Mount Pleasant Radio Astronomy Observatory & Grote Reber Museum
The radio observatory has been operating for more than 20 years, with its distinctive 26m diameter radio "dish". There is an astronomy museum at the facility that showcases the life and work of Tasmanian radio astronomer, Grote Reber. The museum also showcases the radio telescopes and radio astronomy work of the University of Tasmania.
Grote Reber was the father of radio astronomy, being the first person to build a "big dish" antenna for the purpose of mapping the sky at radio frequencies. He discovered many discrete radio sources, and he mapped the band of bright radio emission from our galaxy, the Milky Way.
The museum has exhibits that show Reber's telescopes, his life's work, and his many other interests. A unique feature is Reber's original radio shack, the control building for the radio telescope array at Bothwell, which is installed at the museum with Reber's original radio equipment in place.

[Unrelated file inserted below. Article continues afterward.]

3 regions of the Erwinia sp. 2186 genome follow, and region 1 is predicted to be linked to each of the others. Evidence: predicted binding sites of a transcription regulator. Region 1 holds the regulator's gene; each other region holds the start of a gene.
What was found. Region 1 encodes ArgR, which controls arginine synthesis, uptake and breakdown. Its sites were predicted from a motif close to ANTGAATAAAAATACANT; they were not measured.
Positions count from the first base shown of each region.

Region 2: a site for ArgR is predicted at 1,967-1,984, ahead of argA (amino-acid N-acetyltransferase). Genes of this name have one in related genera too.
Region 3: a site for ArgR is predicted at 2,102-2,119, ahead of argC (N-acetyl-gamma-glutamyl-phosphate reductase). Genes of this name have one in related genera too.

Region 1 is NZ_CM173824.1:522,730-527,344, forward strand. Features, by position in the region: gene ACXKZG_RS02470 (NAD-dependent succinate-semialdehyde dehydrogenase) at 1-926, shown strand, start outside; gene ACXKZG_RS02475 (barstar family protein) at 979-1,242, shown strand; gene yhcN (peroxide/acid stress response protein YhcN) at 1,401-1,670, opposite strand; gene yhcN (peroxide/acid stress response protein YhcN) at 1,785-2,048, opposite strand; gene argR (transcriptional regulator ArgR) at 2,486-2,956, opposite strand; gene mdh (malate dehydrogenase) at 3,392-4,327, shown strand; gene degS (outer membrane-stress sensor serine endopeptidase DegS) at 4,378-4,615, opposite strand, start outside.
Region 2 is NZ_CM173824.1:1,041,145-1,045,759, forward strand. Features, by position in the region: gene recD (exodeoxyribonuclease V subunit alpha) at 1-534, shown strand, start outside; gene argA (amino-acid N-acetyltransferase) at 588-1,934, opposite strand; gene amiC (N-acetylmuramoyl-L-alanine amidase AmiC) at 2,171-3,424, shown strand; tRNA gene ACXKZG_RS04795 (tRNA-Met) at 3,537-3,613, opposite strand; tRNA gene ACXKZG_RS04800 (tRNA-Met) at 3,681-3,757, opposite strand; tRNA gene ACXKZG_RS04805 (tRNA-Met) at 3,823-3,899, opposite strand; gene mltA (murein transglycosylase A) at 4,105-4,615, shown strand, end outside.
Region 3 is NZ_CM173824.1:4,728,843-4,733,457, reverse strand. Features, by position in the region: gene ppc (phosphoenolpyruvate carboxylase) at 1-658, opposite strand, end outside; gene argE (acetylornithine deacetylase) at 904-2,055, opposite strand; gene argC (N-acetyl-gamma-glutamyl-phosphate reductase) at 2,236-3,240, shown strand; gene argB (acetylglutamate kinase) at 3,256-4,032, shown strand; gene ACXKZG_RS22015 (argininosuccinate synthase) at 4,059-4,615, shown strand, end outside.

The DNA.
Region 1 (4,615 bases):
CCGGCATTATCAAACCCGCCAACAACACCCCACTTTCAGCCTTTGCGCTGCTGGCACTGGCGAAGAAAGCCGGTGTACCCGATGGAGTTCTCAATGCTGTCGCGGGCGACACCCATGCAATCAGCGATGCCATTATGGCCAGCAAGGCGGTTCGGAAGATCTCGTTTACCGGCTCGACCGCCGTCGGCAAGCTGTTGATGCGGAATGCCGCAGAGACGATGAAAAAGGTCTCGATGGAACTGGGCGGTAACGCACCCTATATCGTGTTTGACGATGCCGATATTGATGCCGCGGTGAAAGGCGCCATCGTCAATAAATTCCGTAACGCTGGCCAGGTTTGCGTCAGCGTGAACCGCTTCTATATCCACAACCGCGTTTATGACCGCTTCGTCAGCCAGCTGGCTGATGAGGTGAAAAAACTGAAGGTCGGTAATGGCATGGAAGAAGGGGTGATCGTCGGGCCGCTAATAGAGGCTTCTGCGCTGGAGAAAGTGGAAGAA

The museum also shows the radio frequency spectrum with graphic illustrations and physical demonstrations of electromagnetic waves. The radio sky is shown, with matching illustrations of galaxies as seen in the radio and optical spectrum data acquired by the Hubble Space Telescope.
A feature of the museum is a Virtual Reality Theatre, provided by the Swinburne University of Technology. The museum will show entertaining and educational movies and demonstrations in three dimensions.